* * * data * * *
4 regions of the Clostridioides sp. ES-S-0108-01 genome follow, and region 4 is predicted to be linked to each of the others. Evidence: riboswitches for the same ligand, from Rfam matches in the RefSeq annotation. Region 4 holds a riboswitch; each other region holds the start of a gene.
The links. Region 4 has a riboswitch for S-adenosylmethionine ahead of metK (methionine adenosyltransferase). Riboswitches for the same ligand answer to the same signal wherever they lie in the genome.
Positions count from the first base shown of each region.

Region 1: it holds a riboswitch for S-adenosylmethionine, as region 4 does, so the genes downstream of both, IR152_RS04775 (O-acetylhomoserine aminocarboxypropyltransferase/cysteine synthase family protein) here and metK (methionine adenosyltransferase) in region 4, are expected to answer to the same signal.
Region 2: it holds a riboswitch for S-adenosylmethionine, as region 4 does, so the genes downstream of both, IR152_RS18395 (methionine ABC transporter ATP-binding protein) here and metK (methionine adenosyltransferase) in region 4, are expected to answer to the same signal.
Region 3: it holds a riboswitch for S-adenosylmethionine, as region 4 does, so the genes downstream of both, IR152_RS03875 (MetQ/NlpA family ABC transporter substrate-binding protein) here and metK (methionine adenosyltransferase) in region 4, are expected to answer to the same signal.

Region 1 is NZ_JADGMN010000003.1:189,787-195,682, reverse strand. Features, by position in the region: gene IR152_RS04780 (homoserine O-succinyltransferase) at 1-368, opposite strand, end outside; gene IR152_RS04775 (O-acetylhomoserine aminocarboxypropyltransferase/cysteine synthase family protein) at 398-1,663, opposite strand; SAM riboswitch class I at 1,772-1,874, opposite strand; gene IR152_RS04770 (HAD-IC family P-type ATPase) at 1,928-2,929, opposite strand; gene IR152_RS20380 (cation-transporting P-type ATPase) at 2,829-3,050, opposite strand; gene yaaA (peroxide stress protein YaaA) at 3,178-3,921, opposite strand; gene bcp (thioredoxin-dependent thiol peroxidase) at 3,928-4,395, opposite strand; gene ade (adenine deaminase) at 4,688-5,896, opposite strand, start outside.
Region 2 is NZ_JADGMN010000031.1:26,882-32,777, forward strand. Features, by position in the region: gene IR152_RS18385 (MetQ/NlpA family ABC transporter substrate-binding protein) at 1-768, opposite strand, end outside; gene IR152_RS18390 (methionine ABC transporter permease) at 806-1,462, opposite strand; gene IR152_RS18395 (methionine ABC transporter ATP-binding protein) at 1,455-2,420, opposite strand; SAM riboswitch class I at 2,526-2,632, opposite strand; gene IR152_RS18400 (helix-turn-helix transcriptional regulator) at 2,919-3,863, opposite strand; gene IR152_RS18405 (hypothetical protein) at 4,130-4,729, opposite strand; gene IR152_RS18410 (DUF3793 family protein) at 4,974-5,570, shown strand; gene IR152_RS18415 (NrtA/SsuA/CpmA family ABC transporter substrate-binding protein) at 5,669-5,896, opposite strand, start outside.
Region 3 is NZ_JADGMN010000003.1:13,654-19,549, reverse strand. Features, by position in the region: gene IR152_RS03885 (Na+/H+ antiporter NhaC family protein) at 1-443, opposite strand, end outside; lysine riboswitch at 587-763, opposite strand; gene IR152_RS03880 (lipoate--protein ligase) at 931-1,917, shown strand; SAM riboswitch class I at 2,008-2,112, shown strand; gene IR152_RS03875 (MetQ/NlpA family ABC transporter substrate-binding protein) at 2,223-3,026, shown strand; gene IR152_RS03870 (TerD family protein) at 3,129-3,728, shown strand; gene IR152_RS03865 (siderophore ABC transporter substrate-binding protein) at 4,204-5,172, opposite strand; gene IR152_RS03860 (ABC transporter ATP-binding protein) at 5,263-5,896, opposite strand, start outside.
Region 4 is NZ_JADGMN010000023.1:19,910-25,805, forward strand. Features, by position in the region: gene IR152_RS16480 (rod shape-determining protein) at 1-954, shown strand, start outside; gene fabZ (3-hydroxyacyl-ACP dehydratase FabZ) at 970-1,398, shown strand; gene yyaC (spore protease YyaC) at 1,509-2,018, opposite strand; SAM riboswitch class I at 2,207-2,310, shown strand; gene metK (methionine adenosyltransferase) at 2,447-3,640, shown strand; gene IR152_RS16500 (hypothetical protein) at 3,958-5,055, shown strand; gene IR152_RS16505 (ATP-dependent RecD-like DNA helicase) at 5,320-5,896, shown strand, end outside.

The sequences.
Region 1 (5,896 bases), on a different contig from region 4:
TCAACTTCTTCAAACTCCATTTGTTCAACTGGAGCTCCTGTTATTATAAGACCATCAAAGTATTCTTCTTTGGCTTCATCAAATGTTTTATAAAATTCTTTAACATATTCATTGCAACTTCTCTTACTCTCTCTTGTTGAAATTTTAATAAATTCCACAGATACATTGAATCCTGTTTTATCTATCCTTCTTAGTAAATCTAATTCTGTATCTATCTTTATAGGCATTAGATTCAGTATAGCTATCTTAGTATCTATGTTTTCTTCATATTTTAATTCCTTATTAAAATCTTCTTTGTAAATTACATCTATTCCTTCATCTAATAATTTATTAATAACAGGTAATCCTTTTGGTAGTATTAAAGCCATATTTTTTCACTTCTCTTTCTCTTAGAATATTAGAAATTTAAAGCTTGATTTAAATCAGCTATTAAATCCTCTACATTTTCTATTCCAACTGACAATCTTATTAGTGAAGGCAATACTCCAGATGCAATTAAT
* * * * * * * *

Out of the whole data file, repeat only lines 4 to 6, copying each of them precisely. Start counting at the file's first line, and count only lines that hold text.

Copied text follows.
Region 1: it holds a riboswitch for S-adenosylmethionine, as region 4 does, so the genes downstream of both, IR152_RS04775 (O-acetylhomoserine aminocarboxypropyltransferase/cysteine synthase family protein) here and metK (methionine adenosyltransferase) in region 4, are expected to answer to the same signal.
Region 2: it holds a riboswitch for S-adenosylmethionine, as region 4 does, so the genes downstream of both, IR152_RS18395 (methionine ABC transporter ATP-binding protein) here and metK (methionine adenosyltransferase) in region 4, are expected to answer to the same signal.
Region 3: it holds a riboswitch for S-adenosylmethionine, as region 4 does, so the genes downstream of both, IR152_RS03875 (MetQ/NlpA family ABC transporter substrate-binding protein) here and metK (methionine adenosyltransferase) in region 4, are expected to answer to the same signal.